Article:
Beau Casson, Cameron White, Bryce McGain, Steve Smith; Australia’s search for a frontline Test wrist spinner since Shane Warne’s retirement in 2007 hasn’t reaped the rewards it had hoped.
It wasn’t the result the country wanted, but the first Test of the summer was a beauty.
A game that ebbed and flowed for both teams ultimately ended with India drawing first blood, winning by 31 runs, but the first Test on home soil for the new Australian Test team, one without Steve Smith and David Warner but featuring ‘elite honesty’, raised more questions than it answered.
Soft dismissals, DRS dilemmas and the all-rounder debate are issues that will be focused on in the short three-day turnaround to the second Test at the new Optus Stadium in Perth. That being said, here are five takeaways from the game that I, as a fan, learnt from a cracking opening Test to the Aussie summer.
1. It only takes one
Cheteshwar Pujara. The man they compare to former Indian No.3 ‘The Wall’ Rahul Dravid was just that, playing beautifully in both innings for 123 and 71 respectively, top-scoring for India in both and being named man of the match.
The beauty of Pujara’s innings was he did it his way. He admitted after his century that it was tough batting out in the middle, but that didn’t affect the way he went about his business. Playing his game, placing a high price on his wicket, waiting patiently for his deliveries – Pujara’s innings was unlike anyone else’s.
He was the only one to play two valuable innings throughout the game, and ultimately he was the difference between the two teams. If Travis Head had have been able to replicate his first innings or had Shaun Marsh delivered in the first, the Aussies may very well have gone 1-0 up.
2. Should the Aussie six be nervous?
I don’t think so. Even though none of them really performed to an expected level, five of the six showed glimpses of their capabilities, showing why Justin Langer and the Australian selectors think this is the best side to represent the nation.
Travis Head’s gutsy 72 with the tail in the first innings is to be applauded. His first Test on home soil at his home ground would have been a fantastic moment for him in his career, but it was a pressure-filled match in front of his home-town fans.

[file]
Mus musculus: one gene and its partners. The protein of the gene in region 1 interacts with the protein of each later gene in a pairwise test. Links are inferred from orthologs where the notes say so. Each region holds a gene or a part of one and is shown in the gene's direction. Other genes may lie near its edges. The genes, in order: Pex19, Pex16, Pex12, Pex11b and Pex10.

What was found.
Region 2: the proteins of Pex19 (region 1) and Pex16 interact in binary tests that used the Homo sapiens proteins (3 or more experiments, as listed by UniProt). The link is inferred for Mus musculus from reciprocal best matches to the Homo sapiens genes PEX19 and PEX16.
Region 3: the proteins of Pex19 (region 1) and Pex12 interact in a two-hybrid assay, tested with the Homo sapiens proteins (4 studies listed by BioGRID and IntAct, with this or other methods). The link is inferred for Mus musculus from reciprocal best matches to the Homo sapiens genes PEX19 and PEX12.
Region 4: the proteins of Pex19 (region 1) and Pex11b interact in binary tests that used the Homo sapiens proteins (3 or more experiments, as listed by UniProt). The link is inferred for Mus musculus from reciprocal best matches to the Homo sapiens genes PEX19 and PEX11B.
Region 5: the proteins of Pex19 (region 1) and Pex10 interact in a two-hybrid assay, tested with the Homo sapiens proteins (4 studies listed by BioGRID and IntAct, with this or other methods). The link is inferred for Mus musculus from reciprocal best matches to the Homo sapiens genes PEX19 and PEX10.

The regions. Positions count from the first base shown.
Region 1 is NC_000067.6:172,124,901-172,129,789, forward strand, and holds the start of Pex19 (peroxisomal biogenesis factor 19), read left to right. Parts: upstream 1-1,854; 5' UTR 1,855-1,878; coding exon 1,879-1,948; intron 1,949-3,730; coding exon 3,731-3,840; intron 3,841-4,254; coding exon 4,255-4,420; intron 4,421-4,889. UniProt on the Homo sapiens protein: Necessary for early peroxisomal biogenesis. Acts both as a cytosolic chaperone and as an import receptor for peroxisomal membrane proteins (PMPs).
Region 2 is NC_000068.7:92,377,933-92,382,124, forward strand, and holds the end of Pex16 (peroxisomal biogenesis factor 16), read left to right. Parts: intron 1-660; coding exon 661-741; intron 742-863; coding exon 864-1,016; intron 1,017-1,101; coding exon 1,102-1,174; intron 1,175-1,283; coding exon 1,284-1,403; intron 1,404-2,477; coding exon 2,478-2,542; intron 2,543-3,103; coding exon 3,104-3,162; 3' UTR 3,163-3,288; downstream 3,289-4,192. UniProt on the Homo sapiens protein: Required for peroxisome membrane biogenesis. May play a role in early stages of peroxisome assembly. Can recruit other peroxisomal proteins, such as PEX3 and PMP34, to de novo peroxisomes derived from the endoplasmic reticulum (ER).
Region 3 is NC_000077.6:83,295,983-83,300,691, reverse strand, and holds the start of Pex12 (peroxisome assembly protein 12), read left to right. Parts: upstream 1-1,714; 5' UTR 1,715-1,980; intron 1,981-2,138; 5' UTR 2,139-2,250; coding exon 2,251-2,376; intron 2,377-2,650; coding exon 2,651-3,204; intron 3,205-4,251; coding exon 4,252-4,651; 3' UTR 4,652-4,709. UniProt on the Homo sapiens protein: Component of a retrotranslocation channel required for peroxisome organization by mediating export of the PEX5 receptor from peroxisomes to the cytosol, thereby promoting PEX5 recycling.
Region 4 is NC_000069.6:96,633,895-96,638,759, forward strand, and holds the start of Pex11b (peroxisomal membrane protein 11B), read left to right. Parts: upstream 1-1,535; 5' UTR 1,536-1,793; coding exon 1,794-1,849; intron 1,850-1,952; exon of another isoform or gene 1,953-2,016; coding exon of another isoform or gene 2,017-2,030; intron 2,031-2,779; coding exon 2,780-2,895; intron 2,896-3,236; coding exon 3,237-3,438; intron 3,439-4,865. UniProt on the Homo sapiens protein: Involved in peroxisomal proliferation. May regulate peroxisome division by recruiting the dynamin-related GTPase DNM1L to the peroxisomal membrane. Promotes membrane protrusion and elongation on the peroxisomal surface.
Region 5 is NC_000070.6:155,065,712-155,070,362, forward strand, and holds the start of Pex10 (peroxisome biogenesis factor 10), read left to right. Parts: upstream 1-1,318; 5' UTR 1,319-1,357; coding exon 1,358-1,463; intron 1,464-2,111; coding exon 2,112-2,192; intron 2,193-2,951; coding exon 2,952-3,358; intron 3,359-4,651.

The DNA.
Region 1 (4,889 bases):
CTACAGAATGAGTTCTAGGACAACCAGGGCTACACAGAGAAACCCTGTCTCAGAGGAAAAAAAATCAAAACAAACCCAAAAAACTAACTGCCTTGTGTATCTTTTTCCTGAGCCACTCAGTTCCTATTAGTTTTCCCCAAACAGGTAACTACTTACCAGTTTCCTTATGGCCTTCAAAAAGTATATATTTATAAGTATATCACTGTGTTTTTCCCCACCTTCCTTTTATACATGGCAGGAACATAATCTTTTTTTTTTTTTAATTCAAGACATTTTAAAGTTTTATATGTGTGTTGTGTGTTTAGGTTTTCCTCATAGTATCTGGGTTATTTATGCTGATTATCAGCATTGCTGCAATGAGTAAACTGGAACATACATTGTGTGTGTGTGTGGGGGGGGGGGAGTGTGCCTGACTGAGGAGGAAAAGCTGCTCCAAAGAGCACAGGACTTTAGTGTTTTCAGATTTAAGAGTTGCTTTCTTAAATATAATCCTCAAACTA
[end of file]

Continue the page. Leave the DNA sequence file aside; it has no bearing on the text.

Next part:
Half the nation blew a gasket after his poor first innings, albeit despite his dismissal being somewhat unlucky, but his 60 in the second innings showed exactly why he deserved selection.
Technically brilliant for 165 of 166 balls, he produced some of the best strokes you’ll see not just in this Test but in the entire summer – until the faintest of nicks saw him caught behind.
Marcus Harris showed potential on debut, Usman Khawaja and Peter Handscomb showed a bit of promise in the first innings and Tim Paine’s 41 in the second innings was a massive improvement on the first.
3. Down the order
Aaron Finch didn’t impress with the bat in any way, shape or form. He was out on a third-ball duck in the first innings and could have easily have gone similarly cheaply in the second had it not been for an Ishant Sharma no ball.
He was excellent in the field, but making runs is what he is in the side to do. While he opened well in the UAE, the new ball doesn’t have the same affect on Australian soil, and he looked uneasy at the crease.
There is no doubt Finch can devastate bowling attacks when he gets going, so a move down to six, where he has batted for the majority of his first-class career, may be more comfortable and ease some of the pressure on the one-day and T20 captain.
4. Come in, all-rounder?
But not Mitch Marsh. That’s not a slight on Marsh at all, but 21 and 11 to go along with match figures of 1-102 in a Shield game do not earn you a recall. But if the selectors and Justin Langer have pencilled in Finch as only an opener, along with a quick turnaround, hot Western Australian conditions and a tendency for Australian fast bowlers – mainly Mitch Starc and Pat Cummins – to break down, do the Aussies play an all-rounder in Perth to lighten the load?
Marcus Stoinis would be the man to fill the role. He’s averaging 42 with the bat and has taken ten wickets this Shield season to go along with an impressive ODI series against South Africa at the start of the summer. Batting Stoinis at six with Finch to miss and the rest of the order from Adelaide sliding up one to pair Harris and Khawaja at the top makes sense.
However, an ankle injury Stoinis suffered in the Shield game against Victoria at the weekend may quash any chance of a personal change to the team.
5. Poster boy Patty
Pat Cummins could be the next poster boy of Australian cricket. The enforcer of the bowling cartel, a more than handy lower-order batsman, and that run-out in the first innings, Pat Cummins has all the tools to be the next golden boy of Aussie cricket.
He’s a big moment player. Nicking off Virat Kohli in the first to a super catch from Usman Khawaja, the before-mentioned run-out of centurion Chet Pujara on the last ball of Day 1 after bowling 19 overs in nearly 40-degree heat, and a very watchful, very gritty 28 from 121 deliveries kept Australia’s chance of victory afloat on Day 5.
If he keeps producing moments like those, he could very soon be Australia’s favourite cricketer.